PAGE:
If you want another example of America’s failure to understand the importance of building a bigger and badder Internet infrastructure (hell the report I referenced misses the fundamental requirement!), compare the US e-Government initiative and the UK’s. It isn’t pretty.
“Universal internet access is vital if we are not only to avoid social divisions over the new economy but to create a knowledge economy of the future which is for everyone. Because it’s likely that the internet will be as ubiquitous and as normal as electricity is today. For business. Or for individuals.” – former Prime Minister Tony Blair in 2000
There are advantages to technology, although this example doesn’t include a resolution, in “the F-16 Does What?” segment Noah Schachtman clipped from Michael Yon’s post from .
Bourbon and Lawndarts and SWJ (don’t skip the comments on SWJ’s post) both have good posts on passing up H.R. McMaster, author of the superb Dereliction of Duty and COIN expert, for a promotion.
Foreign Policy cites the latest Pew Global Attitudes Survey showing Muslim support for suicide terrorism is waning. Think the attack on Iraqi soccer fans will be included in a public diplomacy campaign? What about an information operation?
Jason at ArmchairGeneralist also looks at American readiness today, another installment in his ongoing series titled “They’re Breaking My Army.”
Phil Carter posts on the growing girth of Americans and asks about its impact on recruiting in the future.
Paul Kretkowski at the Beacon posted his comments on the DNI Open Source Conference.
Steve Aftergood of FAS noted the Army has revisited its manual on Civil Affairs.
Lastly, adding to my earlier post IEDs as a Weapons of Strategic Influence, Noah writes on JIEDDO’s “strategic flaw” using an insider study (Word doc).
However, what the paper concludes, ultimately, is that the American effort against improvised bombs has been an “unsatisfactory performance [with] an incomplete strategy.” What’s more, the JIEDDO-led struggle against the hand-made explosives has a “strategic flaw” that may keep the U.S. from ever gaining the upper hand on the bombers, Adamson notes: The lack of authority to knock bureaucratic heads. He recommends instead establishing a separate, Executive Branch agency with a “laser-like concentration on the hostile use of IEDs.”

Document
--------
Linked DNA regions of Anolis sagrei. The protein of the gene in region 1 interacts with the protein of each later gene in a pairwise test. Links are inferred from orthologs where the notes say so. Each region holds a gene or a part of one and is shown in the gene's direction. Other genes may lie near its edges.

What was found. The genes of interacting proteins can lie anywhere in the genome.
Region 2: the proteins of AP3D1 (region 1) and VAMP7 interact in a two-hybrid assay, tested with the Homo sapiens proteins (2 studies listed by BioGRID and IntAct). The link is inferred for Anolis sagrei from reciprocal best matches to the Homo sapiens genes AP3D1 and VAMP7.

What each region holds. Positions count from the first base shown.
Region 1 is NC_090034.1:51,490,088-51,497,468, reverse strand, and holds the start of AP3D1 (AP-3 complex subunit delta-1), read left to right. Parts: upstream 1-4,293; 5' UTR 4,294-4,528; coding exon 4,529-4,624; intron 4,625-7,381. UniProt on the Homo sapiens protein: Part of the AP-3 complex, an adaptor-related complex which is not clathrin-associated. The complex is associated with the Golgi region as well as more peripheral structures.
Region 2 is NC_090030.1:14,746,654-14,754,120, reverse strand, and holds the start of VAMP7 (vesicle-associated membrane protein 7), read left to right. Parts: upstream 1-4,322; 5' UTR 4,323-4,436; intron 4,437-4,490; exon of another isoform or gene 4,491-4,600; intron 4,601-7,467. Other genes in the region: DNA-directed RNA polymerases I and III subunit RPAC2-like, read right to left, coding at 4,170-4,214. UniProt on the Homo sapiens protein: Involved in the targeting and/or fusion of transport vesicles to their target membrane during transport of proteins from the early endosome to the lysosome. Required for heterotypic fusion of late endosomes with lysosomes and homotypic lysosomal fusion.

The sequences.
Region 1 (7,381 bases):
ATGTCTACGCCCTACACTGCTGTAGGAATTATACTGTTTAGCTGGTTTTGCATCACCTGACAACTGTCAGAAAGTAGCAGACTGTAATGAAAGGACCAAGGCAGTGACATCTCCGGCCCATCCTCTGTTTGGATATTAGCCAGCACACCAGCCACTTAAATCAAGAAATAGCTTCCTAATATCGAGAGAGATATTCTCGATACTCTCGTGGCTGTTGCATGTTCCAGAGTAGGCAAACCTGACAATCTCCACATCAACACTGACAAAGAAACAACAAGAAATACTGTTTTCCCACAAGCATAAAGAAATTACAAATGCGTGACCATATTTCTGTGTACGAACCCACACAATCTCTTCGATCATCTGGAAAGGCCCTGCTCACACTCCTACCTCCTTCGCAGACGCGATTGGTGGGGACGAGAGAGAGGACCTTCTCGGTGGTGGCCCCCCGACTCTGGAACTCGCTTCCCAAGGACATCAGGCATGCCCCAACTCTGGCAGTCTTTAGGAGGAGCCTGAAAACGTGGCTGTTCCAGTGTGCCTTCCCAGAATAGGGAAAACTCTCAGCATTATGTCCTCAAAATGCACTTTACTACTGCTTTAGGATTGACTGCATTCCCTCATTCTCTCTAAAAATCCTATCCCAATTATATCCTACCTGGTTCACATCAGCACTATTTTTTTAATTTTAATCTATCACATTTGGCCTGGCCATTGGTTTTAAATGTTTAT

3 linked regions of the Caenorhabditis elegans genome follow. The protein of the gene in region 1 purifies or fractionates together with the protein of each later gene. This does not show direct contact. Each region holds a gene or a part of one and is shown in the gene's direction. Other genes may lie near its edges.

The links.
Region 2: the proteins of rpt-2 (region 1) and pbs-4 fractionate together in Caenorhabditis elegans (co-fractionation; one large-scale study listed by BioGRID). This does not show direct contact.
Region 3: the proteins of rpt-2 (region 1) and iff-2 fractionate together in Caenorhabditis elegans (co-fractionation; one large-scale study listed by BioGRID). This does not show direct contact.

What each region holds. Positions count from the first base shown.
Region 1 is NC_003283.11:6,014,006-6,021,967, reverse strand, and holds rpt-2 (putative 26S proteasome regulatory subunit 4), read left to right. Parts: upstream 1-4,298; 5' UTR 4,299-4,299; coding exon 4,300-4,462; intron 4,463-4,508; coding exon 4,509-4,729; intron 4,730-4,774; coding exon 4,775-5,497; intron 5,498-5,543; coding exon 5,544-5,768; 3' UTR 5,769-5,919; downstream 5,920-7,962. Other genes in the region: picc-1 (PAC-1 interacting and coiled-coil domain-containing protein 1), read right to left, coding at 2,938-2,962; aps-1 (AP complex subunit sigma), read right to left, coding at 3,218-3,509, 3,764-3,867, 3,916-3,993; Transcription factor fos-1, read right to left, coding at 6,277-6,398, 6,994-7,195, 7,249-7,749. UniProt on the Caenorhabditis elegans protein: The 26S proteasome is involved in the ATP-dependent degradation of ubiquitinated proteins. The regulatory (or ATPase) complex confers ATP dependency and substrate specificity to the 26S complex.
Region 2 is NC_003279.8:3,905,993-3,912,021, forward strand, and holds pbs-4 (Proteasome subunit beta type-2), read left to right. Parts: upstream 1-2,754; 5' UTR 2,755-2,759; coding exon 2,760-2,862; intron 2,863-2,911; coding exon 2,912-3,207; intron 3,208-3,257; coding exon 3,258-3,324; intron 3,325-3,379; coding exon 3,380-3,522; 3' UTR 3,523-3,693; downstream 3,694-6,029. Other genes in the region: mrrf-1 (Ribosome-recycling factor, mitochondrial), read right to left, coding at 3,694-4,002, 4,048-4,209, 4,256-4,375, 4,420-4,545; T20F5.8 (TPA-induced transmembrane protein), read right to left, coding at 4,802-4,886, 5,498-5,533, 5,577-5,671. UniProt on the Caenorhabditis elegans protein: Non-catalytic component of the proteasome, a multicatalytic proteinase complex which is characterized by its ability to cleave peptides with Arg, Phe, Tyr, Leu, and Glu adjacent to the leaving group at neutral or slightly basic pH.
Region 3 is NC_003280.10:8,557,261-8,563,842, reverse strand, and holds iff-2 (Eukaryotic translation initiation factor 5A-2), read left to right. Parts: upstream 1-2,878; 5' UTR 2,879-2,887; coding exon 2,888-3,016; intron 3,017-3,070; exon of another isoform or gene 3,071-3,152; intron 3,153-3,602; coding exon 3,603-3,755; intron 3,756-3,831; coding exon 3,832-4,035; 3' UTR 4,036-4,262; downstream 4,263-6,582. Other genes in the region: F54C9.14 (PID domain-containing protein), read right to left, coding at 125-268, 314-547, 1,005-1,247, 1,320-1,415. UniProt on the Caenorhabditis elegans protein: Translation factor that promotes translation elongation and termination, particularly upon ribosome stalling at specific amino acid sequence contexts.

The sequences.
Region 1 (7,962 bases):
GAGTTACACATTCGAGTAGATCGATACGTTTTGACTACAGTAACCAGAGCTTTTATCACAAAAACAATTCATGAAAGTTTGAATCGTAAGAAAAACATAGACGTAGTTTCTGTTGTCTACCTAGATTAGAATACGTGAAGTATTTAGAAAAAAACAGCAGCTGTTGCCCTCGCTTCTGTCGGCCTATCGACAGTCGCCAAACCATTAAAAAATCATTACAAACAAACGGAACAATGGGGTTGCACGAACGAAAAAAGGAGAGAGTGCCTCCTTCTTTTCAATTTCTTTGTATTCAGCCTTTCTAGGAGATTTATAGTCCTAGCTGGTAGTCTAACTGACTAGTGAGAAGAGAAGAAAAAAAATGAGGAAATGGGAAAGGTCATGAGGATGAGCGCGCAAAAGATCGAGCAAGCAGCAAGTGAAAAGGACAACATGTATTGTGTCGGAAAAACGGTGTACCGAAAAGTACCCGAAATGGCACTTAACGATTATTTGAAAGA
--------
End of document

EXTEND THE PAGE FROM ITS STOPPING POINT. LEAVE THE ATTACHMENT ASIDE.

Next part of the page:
Ideally, every element of the U.S. government would be teaming up to fight IEDs, Adamson writes. Spies would be uncovering rings of bombers; FBI investigators would be helping examine forensic evidence; diplomats would be applying political pressure to catch bombers; other countries could even be chipping in, offering their own experience with improvised explosives.
In practice, however, such coordination has been uneven, at best. The “IA [interagency] process lacks a comprehensive strategy for defeating the global IED threat.” Outside of the military, few agencies have viewed bomb-beating “as essential to their collective or unilateral missions.” So they have given the problem short shrift. For example, the Bureau of Alcohol, Tobacco, and Firearms decided that, “due to resource constraints, [it] could not support greater involvement with DOD’s [the Department of Defense’s] IED effort,” Adamson notes. Same goes for the nation’s spies. “Internal reform and mission overload in the IC [intelligence community] cripple[d] its capacity for additional effort.”